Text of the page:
Endometrial cancer (EC) is the 8th most common female cancer in Taiwan. Its incidence is
increasing in the recent few years, around 1,200 new cases per year. The outcome of recurrent
EC is disappointing, except focal recurrences that could be irradiated or removed.
Chemotherapy is currently the most common salvage treatment for recurrent endometrial cancer.
However, the response rate (RR) to 2nd-line treatment is approximately 0-27.3%, with short
median time to progression, 2-3.9 months and low overall survival, 6.4-11 months.
Due to progress of studies on the molecular and genetic basis of cancer and cellular
signaling pathways, targeted therapy has been developed for various cancer treatments. A
Gynecologic Oncology Group study found 44% of advanced endometrial cancer had HER>=2+ and the
ratio of HER2:chromosome 17 (CEP17) >=2. Another study showed that HER>=2+ was seen in 47% of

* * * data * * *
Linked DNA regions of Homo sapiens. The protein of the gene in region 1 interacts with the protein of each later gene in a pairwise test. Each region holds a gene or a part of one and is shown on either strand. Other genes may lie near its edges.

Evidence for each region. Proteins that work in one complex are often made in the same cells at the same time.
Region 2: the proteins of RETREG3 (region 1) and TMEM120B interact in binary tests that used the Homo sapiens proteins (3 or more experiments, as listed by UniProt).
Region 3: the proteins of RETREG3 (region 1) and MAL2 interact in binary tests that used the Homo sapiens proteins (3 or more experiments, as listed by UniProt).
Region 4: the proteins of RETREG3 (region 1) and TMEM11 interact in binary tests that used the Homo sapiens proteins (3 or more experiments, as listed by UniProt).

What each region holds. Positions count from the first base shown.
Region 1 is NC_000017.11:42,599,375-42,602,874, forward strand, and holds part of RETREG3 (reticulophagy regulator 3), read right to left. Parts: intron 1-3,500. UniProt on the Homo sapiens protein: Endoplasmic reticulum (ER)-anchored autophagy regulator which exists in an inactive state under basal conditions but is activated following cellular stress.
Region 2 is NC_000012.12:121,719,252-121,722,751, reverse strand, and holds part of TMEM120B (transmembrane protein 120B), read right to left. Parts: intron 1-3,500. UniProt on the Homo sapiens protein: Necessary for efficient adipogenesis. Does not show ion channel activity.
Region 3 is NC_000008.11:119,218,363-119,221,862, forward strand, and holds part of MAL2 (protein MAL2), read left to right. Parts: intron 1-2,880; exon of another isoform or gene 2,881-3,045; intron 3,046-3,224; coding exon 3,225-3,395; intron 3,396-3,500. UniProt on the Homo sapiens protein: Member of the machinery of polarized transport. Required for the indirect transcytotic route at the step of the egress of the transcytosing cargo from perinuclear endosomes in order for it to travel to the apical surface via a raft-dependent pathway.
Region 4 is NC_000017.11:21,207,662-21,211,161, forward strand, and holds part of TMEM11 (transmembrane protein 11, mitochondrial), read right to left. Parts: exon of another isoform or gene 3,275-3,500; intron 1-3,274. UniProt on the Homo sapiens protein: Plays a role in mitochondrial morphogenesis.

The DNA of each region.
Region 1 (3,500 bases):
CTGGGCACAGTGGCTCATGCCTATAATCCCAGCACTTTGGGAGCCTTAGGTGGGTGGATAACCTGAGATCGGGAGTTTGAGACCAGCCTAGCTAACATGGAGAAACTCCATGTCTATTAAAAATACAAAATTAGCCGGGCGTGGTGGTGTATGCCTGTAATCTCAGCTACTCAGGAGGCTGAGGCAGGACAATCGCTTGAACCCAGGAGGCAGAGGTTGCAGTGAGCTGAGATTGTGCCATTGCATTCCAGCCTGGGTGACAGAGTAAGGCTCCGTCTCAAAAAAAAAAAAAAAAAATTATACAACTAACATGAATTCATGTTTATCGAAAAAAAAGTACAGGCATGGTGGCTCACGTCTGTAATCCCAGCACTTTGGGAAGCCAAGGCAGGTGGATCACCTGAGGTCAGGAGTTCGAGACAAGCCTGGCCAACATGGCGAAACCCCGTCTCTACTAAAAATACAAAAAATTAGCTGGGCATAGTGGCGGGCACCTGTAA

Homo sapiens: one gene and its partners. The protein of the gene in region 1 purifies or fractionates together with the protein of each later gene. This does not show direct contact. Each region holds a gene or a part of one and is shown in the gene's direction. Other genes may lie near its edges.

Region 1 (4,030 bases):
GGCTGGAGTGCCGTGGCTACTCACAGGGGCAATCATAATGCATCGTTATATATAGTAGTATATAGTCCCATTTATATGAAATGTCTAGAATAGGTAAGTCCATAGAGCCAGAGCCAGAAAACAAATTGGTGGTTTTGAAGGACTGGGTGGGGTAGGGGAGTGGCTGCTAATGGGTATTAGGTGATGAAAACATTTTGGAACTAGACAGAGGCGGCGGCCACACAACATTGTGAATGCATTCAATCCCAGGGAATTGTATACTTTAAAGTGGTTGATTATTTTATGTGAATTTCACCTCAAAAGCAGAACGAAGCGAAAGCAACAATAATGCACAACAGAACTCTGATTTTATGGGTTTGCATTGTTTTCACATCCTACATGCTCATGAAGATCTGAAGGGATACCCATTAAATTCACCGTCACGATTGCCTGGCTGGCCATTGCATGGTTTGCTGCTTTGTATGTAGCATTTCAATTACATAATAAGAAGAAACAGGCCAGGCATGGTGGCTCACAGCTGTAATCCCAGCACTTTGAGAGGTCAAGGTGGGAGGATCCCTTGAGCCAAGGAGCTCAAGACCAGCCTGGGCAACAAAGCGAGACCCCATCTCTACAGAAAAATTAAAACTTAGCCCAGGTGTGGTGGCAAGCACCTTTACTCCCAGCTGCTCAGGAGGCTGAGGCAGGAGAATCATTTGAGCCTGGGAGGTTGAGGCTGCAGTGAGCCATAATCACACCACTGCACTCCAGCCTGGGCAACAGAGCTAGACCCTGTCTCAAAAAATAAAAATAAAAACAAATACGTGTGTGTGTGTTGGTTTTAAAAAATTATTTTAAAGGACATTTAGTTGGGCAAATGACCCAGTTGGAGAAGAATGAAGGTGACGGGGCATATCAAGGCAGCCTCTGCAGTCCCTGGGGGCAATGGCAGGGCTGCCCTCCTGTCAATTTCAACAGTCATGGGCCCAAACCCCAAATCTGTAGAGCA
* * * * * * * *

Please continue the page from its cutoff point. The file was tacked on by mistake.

carcinosarcoma. These evidences indicated HER2 gene amplification and HER2 overexpression
occur in endometrial cancer and carcinosarcoma, especially in those of high grade and
recurrence. Lapatinib (L), an oral inhibitor of both EGFR(epidermal growth factor receptor)
and HER2(human epidermal growth receptor), has been shown to be an effective treatment in
HER2/neu overexpressing metastatic breast cancer. Ixabepilone is a semisynthetic analog of
the natural product epothilone B, and recently has been approved by US Food and Drug
Administration as a treatment option in metastatic breast cancer. It was also observed that
lapatinib + ixabepilone killed more breast tumor cells than trastuzumab + paclitaxel in
vitro. Two GOG(Gynecologic Oncology Group) studies had reported that weekly Ixabepilone as
2nd-line chemotherapy provided a similar RR to 3-weekly regimen of 14.3% in platinum- and
taxane-resistant epithelial ovarian cancer with less severe toxicities. The combination of
lapatinib and ixabepilone is expected to become an effective treatment for recurrent
endometrial cancer and carcinosarcoma, but the ideal dose is yet to be surveyed.